4. All righty, so I know that tithing questions must pop up on here quite a lot. I didn't seem to find the answer to my particular question in previous threads, though, so here I am. Here's my situation: I've never paid tithing before. Ever. I'm nearly twenty and I have not even the slightest clue how to fill out those fancy little slips. (Sad, eh?) But anyway, I've been sitting here for a while--looking at bank statements, calling my mom, asking my roommates--trying to figure out exactly what amount I should give. I worked over the summer, so I know to pay my 10% on all of that. I'm not even going to get into the argument of gross income vs. net income right now, though... I just want to pay tithing on the numbers that ended up in my bank account. So here's the thing--I'm back at college with no income, so my dad helps me out by putting a bit of money in my account each month. My dad once told me that people don't necessarily have to pay tithing on money that has already been tithed, and he used the example of him giving me money to illustrate that. Because his money has already been tithed, I can choose whether or not to pay tithing on that money when I receive it. My mom has a different stance, though. She says that one should pay tithing on every increase, including gift money. Both of my parents' philosophies make sense, but I'm afraid that if I go with my dad's idea, I'm technically not a full tithe payer. I don't want to be guilt-tripped into paying tithing on the money that my dad gives to me, though, if it's not something that I need to do. (I hope that doesn't make me sound selfish... I am in college, after all, and a few extra bucks can buy a meal on campus for when I don't have time to go home.) So, I'm just wondering what your personal views on paying tithing are. I'm not asking you to make a decision for me; I just need a bit of guidance from people who know more about it than I do.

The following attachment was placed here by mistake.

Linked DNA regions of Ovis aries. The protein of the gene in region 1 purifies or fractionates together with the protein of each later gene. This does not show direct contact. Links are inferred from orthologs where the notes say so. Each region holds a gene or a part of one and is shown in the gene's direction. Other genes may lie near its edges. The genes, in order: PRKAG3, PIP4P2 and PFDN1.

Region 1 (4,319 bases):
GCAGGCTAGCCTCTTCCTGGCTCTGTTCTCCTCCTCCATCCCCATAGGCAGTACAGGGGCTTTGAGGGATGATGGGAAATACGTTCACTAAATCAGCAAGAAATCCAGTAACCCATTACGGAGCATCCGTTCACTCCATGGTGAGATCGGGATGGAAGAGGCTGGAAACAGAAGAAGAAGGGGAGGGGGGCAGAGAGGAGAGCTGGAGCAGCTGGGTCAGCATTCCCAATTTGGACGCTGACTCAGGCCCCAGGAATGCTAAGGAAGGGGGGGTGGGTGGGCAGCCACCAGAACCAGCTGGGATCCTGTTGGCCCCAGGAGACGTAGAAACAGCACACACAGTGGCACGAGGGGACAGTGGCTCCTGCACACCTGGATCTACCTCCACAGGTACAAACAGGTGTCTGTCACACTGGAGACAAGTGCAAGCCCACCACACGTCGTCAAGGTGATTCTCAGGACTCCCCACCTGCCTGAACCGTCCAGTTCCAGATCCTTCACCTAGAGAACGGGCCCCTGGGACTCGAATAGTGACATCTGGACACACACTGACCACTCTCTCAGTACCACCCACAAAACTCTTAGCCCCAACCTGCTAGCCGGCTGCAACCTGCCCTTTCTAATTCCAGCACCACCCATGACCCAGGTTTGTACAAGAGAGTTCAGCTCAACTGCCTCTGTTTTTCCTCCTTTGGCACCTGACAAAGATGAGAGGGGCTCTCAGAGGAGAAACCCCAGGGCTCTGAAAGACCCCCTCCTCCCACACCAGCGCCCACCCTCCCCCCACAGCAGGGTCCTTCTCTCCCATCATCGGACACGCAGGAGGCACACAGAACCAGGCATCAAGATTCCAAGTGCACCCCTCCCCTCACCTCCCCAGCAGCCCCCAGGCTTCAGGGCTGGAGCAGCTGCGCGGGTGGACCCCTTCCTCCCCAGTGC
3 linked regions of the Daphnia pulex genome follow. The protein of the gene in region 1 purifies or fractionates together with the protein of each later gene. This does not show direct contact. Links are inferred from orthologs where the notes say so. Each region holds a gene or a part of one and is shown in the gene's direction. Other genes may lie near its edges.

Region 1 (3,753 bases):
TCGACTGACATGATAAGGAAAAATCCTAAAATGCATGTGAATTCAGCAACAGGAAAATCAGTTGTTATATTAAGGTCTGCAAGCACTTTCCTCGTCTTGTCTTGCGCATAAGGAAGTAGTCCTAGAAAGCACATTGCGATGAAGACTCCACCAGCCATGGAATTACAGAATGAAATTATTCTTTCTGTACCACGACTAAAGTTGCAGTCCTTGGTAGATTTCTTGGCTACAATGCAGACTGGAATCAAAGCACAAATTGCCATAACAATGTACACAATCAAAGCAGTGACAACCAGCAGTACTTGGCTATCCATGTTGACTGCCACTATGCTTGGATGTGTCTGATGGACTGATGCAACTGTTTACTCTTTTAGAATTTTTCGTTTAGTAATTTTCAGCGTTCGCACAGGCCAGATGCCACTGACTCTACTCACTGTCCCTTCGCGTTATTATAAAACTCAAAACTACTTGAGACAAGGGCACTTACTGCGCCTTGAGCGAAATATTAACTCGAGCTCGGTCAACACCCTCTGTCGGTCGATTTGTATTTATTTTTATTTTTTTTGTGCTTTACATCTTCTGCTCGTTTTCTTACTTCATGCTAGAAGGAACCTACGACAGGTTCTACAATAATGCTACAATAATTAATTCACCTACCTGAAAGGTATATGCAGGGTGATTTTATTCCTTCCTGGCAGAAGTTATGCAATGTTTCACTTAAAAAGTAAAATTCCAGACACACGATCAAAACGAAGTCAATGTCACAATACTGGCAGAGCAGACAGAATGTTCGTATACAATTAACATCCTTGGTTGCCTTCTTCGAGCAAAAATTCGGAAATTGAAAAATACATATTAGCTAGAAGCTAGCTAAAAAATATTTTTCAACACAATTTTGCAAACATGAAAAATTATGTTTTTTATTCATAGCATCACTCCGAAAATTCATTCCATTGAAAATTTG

5. The other thread prompted this post. If someone receives cash or a gift card as a gift do you tithe? My answer is no, it was a gift. But if someone were to give me a large sum of money for a need (like a car or a wedding gift) I may feel inclined to donate to some other church fund, especially if the gift was a particularly sizeable one. Does a person only ever receive gifts? If my mother gives me a gift for my birthday I wouldn't pay tithing on it, but when it's her birthday I would give her a gift as well. We are to share our substance but sharing is not the same as tithing and that's where I think people are getting all mixed up. When I was in need I was given much from the church, especially in the way of baby things. If I had been required to pay a "tithe" on all the things I received after having my daughter I wouldn't have been able to make rent! Now however, when the opportunity arises, and it does, I'll give to someone else need. I don't think it's about tithing. I think it's more synergistic than that. I believe it's more about seeing a need and fulfilling that need. Everyone is working hard yet everyone is constantly giving and receiving. Of course, this is not to say that one should not pay tithing. Tithing is important and fulfills the needs of the church as a whole. I have a testimony of the importance of tithing and the blessings one receives from obeying that commandment.